The sunsetting of the service for consumers is part of a larger privacy project called Project Strobe, also announced Monday. It’s focused on providing a more stringent framework around which Google and Android apps can gain which permissions.
For instance, the privacy updates will include more fine-grained control over what Google account data users choose to share with each app.
“Instead of seeing all requested permissions in a single screen, apps will have to show you each requested permission, one at a time, within its own dialog box,” Smith explained. “For example, if a developer requests access to both calendar entries and Drive documents, you will be able to choose to share one but not the other.”
The search behemoth is also limiting the consumer Gmail API so that only apps directly enhancing email functionality—such as email clients, email backup services and productivity services (e.g., CRM and mail merge services)—will be authorized to access user data. This new policy will go into effect Jan. 9.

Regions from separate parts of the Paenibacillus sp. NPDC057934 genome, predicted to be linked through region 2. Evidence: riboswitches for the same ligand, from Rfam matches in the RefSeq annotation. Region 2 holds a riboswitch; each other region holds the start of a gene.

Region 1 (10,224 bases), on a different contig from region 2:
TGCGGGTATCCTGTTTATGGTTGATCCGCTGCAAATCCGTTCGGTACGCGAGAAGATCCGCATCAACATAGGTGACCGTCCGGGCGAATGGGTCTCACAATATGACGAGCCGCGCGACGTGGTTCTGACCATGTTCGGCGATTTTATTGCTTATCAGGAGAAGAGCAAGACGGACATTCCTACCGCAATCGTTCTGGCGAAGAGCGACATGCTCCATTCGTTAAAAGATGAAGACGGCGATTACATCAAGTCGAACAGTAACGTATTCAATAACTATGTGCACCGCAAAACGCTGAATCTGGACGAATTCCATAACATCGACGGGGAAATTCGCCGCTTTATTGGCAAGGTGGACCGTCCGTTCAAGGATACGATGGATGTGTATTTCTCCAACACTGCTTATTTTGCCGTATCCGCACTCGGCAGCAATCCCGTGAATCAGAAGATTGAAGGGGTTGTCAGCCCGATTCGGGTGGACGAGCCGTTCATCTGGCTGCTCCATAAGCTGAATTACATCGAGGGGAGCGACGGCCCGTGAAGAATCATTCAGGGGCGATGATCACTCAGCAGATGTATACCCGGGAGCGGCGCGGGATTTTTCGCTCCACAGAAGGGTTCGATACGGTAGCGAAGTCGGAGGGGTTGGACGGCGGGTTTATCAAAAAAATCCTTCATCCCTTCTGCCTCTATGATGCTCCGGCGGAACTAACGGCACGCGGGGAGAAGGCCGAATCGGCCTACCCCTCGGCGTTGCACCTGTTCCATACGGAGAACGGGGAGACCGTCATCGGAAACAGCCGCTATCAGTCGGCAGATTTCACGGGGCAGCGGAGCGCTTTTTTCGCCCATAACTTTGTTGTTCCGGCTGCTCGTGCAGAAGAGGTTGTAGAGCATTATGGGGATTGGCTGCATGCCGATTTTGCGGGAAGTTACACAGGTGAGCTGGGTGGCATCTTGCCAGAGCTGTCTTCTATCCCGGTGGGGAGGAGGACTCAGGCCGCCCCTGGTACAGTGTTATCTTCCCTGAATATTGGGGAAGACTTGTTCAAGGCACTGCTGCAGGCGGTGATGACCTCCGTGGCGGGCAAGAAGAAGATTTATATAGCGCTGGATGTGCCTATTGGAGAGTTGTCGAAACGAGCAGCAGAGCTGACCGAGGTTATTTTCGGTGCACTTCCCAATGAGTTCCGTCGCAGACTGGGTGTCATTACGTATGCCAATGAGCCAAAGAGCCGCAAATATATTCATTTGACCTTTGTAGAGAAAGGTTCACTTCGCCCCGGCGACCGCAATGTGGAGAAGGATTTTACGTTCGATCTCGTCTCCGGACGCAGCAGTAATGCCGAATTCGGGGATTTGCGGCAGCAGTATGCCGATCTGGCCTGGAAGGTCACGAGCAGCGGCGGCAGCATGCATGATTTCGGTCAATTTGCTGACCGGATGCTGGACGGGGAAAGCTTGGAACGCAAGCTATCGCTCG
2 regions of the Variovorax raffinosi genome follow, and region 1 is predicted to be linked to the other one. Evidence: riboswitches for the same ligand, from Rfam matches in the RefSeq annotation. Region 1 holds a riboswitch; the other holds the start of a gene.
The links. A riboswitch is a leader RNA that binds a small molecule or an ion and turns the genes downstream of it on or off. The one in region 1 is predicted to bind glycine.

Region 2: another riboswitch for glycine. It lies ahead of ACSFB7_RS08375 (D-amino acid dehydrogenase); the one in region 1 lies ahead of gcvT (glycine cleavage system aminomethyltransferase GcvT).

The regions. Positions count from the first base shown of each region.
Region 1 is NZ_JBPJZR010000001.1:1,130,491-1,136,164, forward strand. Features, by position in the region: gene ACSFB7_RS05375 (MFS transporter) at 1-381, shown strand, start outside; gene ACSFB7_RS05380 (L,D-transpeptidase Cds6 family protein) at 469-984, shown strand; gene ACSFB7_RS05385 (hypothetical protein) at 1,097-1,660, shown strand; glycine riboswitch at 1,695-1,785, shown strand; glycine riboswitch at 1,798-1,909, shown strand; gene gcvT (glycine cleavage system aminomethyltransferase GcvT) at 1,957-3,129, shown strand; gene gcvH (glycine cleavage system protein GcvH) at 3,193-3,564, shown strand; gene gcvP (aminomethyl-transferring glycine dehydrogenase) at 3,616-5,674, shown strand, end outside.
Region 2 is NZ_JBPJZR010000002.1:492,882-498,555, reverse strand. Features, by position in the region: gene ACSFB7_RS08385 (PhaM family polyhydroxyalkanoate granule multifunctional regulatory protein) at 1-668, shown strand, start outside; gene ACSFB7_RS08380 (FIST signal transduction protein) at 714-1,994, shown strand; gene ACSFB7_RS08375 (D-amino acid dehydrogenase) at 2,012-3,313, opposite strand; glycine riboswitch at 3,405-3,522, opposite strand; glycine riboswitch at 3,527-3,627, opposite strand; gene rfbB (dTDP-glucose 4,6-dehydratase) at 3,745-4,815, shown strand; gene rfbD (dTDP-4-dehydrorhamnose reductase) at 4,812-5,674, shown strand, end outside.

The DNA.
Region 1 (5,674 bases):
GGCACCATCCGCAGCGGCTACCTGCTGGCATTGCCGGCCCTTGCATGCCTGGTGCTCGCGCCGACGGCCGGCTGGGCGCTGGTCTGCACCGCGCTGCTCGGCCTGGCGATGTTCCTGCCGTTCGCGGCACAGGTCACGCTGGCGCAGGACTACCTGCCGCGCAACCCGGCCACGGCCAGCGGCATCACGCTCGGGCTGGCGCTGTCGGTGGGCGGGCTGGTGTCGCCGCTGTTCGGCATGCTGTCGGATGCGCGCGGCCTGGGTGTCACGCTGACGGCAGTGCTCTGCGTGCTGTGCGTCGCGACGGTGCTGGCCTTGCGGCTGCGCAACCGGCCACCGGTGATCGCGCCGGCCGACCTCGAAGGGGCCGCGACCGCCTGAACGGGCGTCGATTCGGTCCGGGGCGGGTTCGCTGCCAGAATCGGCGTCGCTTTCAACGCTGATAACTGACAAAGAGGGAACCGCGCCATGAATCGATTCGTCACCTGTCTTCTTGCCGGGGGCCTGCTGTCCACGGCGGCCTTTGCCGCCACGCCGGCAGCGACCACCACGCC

And, on the mobile front, Google Play will limit which Android apps can ask for permission to access a user’s phone (including call logs) and SMS data.
“Only an app that you’ve selected as your default app for making calls or text messages will be able to make these requests,” Smith said, adding that there are some exceptions—e.g., voicemail and backup apps.
Despite Google making these changes (and recently addressing a privacy backlash regarding Chrome), the cloud of privacy concerns hanging over tech giants isn’t going to go away anytime soon — with some concerned that a lack of transparency might be the “new normal.”